Oversized Universal Split Seconds does big number at Christie's

Big Universal Geneve, Bigger money

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At Christie’s Hong Kong Important Watches sale last weekend, the Patek “Ruby Collection” got all the glow up, but I had my eyes on another big lot.

Among the red rubies and other such ridiculously sparkling gems, Christie’s offered a rare oversized Universal Geneve Split Seconds Chronograph, made for the Italian Navy and signed A. Carielli (Lot 2355). It’s an absolutely massive, 24-hour chronograph, measuring 44.5mm. The estimate was pegged at HKD 650k-1.2m, and it ultimately ended up selling for HKD 750k (close to $100k).

It’s an extremely rare reference, so when one shows up publicly, it’s always worth taking note — it’s not like Universal Geneve (or any other brand, for that matter), was producing chronographs measuring nearly 45mm in diameter back in 1950. And they especially weren’t throwing in a split-seconds complication for good measure. Oh, and it’s a watch made for the military too. This lot was of particular note for its provenance: It came fresh to the market, consigned by the son of the original owner. On top of it all, the watch came complete with copies of photographs of the original owner, an Italian Air Force fighter jet pilot, wearing the watch while beside his fighter jet. It doesn’t get much more badass than an Italian fighter pilot wearing a huge, split-seconds chronograph from Universal Geneve in the 1950s.

This oversized UG split-seconds was produced for the Italian Air Force (or Aeronautica Militare Italiana, AMI, as is engraved on the case back of this example). Only a handful have surfaced over the years, and no more than a dozen or so are thought to exist. It’s been recognized by collectors far and wide as a grail-level Universal Geneve. Collectors as esteemed as former Hodinkee CEO Ben Clymer have recognized how important they are:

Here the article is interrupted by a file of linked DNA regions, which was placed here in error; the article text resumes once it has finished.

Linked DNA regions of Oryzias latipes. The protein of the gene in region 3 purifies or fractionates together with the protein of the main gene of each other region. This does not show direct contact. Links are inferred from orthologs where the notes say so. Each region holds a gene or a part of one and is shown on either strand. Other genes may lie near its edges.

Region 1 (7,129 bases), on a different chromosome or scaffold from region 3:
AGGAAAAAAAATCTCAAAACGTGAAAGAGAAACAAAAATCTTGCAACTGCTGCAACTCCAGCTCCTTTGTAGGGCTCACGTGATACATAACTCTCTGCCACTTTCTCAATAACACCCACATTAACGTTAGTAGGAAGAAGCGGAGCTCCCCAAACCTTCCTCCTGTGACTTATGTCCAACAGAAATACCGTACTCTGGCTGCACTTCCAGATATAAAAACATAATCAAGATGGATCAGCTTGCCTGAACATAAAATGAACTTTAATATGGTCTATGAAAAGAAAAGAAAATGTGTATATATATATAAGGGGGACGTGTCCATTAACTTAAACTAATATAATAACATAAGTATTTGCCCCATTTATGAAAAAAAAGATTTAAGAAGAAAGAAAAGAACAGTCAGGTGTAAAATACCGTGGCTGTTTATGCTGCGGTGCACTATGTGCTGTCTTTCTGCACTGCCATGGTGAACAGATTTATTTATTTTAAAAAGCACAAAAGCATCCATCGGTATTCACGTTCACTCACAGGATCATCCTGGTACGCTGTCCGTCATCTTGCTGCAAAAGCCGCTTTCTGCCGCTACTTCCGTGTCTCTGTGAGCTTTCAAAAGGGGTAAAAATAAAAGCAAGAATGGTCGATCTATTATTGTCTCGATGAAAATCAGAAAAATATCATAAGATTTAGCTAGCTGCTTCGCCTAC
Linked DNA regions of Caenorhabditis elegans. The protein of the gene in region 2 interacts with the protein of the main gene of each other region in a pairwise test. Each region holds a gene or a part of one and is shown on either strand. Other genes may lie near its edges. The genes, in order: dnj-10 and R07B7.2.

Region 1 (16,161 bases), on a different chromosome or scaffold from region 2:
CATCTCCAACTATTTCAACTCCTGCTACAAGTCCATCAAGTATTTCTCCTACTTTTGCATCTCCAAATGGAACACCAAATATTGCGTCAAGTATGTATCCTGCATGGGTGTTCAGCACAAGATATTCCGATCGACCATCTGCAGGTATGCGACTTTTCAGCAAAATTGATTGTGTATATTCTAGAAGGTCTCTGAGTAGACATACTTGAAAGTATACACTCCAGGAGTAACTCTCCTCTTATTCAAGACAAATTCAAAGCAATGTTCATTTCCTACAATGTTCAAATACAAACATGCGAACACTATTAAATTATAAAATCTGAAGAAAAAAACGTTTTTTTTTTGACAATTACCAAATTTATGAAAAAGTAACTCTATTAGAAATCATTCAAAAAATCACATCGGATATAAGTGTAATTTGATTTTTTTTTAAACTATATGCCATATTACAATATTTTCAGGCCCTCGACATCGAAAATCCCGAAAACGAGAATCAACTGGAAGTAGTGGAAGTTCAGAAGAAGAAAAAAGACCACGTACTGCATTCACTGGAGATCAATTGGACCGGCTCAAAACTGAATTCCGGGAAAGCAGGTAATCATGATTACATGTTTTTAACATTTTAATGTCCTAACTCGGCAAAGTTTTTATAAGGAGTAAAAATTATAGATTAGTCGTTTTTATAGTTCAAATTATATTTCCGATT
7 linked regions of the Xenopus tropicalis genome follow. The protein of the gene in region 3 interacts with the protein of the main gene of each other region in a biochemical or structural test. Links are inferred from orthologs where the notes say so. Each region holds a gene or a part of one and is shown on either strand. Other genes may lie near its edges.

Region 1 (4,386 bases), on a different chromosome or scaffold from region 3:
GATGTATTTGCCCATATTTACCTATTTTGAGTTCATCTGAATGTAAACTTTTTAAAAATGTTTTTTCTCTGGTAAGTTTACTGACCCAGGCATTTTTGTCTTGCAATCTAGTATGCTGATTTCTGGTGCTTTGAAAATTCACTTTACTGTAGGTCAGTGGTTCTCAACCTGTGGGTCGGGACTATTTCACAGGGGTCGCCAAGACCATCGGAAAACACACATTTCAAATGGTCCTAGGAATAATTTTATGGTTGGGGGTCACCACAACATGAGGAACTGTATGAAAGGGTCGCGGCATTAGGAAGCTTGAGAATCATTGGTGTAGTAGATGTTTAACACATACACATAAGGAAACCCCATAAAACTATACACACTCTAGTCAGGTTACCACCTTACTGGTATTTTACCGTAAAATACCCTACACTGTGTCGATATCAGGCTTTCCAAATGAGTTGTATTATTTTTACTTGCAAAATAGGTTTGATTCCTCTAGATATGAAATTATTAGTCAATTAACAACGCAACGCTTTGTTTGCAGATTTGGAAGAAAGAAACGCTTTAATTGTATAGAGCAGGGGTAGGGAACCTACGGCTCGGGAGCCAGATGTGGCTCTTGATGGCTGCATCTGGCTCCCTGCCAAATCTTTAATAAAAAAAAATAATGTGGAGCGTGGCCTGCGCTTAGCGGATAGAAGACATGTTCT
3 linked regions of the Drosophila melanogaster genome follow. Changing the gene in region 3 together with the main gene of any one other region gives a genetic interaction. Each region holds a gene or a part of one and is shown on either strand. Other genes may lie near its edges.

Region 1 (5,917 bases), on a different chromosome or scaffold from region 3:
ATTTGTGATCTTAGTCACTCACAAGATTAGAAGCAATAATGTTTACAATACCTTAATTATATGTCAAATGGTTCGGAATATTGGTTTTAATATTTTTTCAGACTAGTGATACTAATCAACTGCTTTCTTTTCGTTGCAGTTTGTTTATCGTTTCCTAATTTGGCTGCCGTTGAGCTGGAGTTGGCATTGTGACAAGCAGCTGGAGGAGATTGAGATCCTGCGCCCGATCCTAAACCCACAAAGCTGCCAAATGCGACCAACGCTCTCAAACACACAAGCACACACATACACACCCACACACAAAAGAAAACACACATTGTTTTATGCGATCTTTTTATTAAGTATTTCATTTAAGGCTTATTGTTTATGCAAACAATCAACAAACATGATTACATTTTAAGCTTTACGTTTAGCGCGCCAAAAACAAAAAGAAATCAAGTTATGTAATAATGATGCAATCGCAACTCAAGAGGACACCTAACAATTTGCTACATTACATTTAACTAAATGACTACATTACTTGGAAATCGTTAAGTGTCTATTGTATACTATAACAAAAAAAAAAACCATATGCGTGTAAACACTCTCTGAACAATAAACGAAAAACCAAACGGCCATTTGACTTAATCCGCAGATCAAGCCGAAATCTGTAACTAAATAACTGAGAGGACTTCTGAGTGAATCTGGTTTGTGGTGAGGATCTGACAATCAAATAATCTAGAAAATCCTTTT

A post shared by Ben Clymer (@benclymer)

The case back engraving of this lot indicates that it’s a particularly rare variant, supplied to the AMI. The inscription reads: AMI Cronometro per Navigaz. Astronom. Tipo HA-1. N. Categ. 19620 MM. 200099. The MM stands for Marina Militare, or the Italian Navy.

The case is absolutely massive, with a gorgeous cream 24-hour military dial that surely would have been highly legible for the original owner flying his fighter jet over the Mediterranean. It’s signed by the retailer A. Carielli at 6 o’clock, the famous Roman supplier to the Italian military for generations. Cairelli, along with Panerai, were the official suppliers to the Italian Ministry of Defence.

The watch was truly designed to be a tool, with a 16-minute chronograph register crafted especially for astronomic navigation. Apparently, this allows the hour angle[1] to be measured in time, with 24 hours equal to 360 degrees so that the hour can be calculated directly, without the need for calculation tables. Enough of the Neil deGrasse Tyson talk: If you don’t care about astronomic navigation, at least know that it makes for an extremely interesting watch. If you don’t know exactly how to calculate hour angles and whatever else, take comfort in the fact that you don’t need to, but that the original owner surely did know, and would have used it in some serious anti-submarine recon high above the Mediterranean Sea.

A true navigation watch, this Universal’s movement is based on the robust Valjoux 55, with some heavy modding by Universal and adjustment and testing by the military. Notably, the 24-hour functioning of the movement was constructed after a famous system from watchmaker Louis Cottier. He’s also famous for, among other things, developing the mechanism for Patek Philippe’s first wristwatch world timers.

This isn’t the biggest result an oversized split-seconds from Universal Geneve has ever achieved. Just last year, Christie’s sold an example for HKD 1.375m (nearly 2x the result here). But, it’s another solid result for a rare Universal Geneve chronograph.

The result was among other strong numbers from the Christie’s auction. Two white gold Pateks, a ref. 2526 and ref. 3448 (featured pre-sale by Hodinkee), also performed well against estimates, bringing in a combined HKD 13,125,000. The Hong Kong sales were some of the last of the fall auction season. Phillips’ December 12 “Racing Pulse” flagship auction will be among the last big sales of the year — we’ll be bringing (in-person) coverage of that sale to you in the coming weeks.

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[1] In astronomy, hour angle is defined as the angular distance on the celestial sphere measured westward along the celestial equator from the meridian to the hour circle passing through a point. Don’t worry, I also have no idea what that means.


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